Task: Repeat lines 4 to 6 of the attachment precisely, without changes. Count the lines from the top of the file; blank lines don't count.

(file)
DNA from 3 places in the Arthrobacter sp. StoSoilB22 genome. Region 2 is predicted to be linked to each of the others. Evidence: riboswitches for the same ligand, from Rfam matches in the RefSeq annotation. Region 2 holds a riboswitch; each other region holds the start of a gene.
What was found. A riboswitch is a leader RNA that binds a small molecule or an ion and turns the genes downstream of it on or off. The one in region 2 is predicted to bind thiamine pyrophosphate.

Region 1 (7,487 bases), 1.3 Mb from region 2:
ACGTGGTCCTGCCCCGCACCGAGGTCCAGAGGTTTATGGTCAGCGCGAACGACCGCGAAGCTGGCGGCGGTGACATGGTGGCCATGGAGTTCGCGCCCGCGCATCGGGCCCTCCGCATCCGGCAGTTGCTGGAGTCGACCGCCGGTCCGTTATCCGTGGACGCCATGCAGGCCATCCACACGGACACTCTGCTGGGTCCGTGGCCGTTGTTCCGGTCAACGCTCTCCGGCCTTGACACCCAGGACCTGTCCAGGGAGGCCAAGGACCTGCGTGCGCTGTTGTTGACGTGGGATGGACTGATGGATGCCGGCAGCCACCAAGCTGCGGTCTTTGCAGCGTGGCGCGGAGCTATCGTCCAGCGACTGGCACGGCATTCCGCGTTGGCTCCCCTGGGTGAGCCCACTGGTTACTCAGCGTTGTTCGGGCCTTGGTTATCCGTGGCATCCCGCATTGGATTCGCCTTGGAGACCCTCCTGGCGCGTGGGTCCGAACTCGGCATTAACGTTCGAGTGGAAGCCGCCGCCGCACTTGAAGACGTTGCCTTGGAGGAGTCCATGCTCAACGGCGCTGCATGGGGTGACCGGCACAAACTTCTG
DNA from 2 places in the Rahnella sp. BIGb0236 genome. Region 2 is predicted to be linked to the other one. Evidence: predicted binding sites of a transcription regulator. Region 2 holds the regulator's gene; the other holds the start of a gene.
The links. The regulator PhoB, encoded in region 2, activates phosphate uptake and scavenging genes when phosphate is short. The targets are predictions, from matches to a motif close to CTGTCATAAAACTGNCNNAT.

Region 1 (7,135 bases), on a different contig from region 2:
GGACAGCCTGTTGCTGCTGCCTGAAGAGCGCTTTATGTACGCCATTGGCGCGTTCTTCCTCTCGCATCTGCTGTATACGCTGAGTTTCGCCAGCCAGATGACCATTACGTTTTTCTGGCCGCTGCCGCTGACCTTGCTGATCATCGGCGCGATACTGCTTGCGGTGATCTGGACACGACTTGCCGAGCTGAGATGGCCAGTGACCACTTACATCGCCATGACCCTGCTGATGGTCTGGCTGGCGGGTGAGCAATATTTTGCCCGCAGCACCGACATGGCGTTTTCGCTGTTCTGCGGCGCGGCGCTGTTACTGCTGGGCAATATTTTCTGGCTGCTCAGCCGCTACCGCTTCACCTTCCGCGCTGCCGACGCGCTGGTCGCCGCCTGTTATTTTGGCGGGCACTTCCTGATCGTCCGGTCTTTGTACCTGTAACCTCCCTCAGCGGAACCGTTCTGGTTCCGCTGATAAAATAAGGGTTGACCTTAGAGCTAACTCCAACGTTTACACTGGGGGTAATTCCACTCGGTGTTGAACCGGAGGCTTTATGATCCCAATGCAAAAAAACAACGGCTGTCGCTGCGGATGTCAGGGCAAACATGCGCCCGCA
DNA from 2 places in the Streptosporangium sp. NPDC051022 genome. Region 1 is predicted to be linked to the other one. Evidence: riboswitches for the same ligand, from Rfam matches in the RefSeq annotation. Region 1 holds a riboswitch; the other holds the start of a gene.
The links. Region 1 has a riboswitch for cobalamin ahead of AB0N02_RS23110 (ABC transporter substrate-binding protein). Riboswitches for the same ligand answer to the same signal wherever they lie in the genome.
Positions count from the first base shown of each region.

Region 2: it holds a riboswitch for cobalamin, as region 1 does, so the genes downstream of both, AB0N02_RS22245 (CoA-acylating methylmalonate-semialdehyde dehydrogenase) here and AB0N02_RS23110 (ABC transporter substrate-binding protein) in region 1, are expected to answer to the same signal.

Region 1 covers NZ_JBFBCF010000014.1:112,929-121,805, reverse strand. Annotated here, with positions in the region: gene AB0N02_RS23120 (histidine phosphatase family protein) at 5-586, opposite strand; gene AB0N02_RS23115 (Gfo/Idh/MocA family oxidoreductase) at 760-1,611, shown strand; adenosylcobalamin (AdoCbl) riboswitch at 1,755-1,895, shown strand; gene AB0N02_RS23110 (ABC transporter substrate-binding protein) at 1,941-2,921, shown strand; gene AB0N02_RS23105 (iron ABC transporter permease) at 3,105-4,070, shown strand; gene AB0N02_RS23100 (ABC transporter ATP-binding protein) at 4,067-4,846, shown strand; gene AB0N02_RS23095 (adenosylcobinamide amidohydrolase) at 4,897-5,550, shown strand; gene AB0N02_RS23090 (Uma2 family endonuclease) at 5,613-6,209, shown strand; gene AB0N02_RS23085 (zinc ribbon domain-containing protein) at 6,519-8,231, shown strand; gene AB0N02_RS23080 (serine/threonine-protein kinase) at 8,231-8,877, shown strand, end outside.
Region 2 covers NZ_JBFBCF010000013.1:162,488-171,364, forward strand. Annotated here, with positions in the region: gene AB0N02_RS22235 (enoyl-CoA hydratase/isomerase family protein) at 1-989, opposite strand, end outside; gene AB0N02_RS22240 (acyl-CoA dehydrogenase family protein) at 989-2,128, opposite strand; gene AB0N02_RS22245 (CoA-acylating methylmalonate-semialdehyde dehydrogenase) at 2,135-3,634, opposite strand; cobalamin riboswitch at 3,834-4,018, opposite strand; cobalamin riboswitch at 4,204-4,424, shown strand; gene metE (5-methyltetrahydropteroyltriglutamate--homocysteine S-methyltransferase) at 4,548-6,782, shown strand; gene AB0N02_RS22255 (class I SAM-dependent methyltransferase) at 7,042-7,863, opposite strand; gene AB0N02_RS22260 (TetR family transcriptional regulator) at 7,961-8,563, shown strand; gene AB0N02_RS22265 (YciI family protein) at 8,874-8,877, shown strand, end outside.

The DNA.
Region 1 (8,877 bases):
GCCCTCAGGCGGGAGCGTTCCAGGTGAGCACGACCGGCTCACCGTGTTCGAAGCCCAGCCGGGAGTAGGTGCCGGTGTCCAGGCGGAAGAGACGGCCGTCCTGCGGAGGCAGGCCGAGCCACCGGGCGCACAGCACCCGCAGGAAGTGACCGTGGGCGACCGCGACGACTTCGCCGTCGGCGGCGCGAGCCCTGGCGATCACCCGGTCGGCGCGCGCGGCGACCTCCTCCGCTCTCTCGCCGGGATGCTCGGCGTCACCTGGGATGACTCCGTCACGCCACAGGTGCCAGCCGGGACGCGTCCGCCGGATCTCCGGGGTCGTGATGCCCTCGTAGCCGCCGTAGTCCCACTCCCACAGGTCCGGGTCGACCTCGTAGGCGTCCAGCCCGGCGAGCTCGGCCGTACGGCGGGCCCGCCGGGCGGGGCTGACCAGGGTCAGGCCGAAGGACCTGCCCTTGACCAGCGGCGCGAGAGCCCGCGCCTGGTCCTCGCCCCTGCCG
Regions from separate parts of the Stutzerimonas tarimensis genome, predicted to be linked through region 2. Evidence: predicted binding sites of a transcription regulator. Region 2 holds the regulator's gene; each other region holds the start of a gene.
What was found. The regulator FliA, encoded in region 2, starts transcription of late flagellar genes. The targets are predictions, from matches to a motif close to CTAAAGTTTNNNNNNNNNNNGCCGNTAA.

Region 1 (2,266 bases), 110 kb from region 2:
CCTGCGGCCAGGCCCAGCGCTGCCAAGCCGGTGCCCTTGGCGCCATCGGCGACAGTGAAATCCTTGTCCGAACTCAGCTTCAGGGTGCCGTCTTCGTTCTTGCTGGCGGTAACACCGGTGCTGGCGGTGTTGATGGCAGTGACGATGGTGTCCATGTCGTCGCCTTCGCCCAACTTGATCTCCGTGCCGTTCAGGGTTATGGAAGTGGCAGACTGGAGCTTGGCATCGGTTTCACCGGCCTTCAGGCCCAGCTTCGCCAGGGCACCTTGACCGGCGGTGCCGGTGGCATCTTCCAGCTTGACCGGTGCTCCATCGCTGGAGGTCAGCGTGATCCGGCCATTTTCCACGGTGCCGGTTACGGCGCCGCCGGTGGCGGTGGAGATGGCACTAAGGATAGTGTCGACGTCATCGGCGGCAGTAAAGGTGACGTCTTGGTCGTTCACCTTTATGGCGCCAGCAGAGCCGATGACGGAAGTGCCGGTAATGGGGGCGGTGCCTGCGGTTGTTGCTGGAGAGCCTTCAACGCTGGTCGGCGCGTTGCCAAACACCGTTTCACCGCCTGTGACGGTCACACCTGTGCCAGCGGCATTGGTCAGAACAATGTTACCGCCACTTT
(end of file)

ACGTGGTCCTGCCCCGCACCGAGGTCCAGAGGTTTATGGTCAGCGCGAACGACCGCGAAGCTGGCGGCGGTGACATGGTGGCCATGGAGTTCGCGCCCGCGCATCGGGCCCTCCGCATCCGGCAGTTGCTGGAGTCGACCGCCGGTCCGTTATCCGTGGACGCCATGCAGGCCATCCACACGGACACTCTGCTGGGTCCGTGGCCGTTGTTCCGGTCAACGCTCTCCGGCCTTGACACCCAGGACCTGTCCAGGGAGGCCAAGGACCTGCGTGCGCTGTTGTTGACGTGGGATGGACTGATGGATGCCGGCAGCCACCAAGCTGCGGTCTTTGCAGCGTGGCGCGGAGCTATCGTCCAGCGACTGGCACGGCATTCCGCGTTGGCTCCCCTGGGTGAGCCCACTGGTTACTCAGCGTTGTTCGGGCCTTGGTTATCCGTGGCATCCCGCATTGGATTCGCCTTGGAGACCCTCCTGGCGCGTGGGTCCGAACTCGGCATTAACGTTCGAGTGGAAGCCGCCGCCGCACTTGAAGACGTTGCCTTGGAGGAGTCCATGCTCAACGGCGCTGCATGGGGTGACCGGCACAAACTTCTG
DNA from 2 places in the Rahnella sp. BIGb0236 genome. Region 2 is predicted to be linked to the other one. Evidence: predicted binding sites of a transcription regulator. Region 2 holds the regulator's gene; the other holds the start of a gene.
The links. The regulator PhoB, encoded in region 2, activates phosphate uptake and scavenging genes when phosphate is short. The targets are predictions, from matches to a motif close to CTGTCATAAAACTGNCNNAT.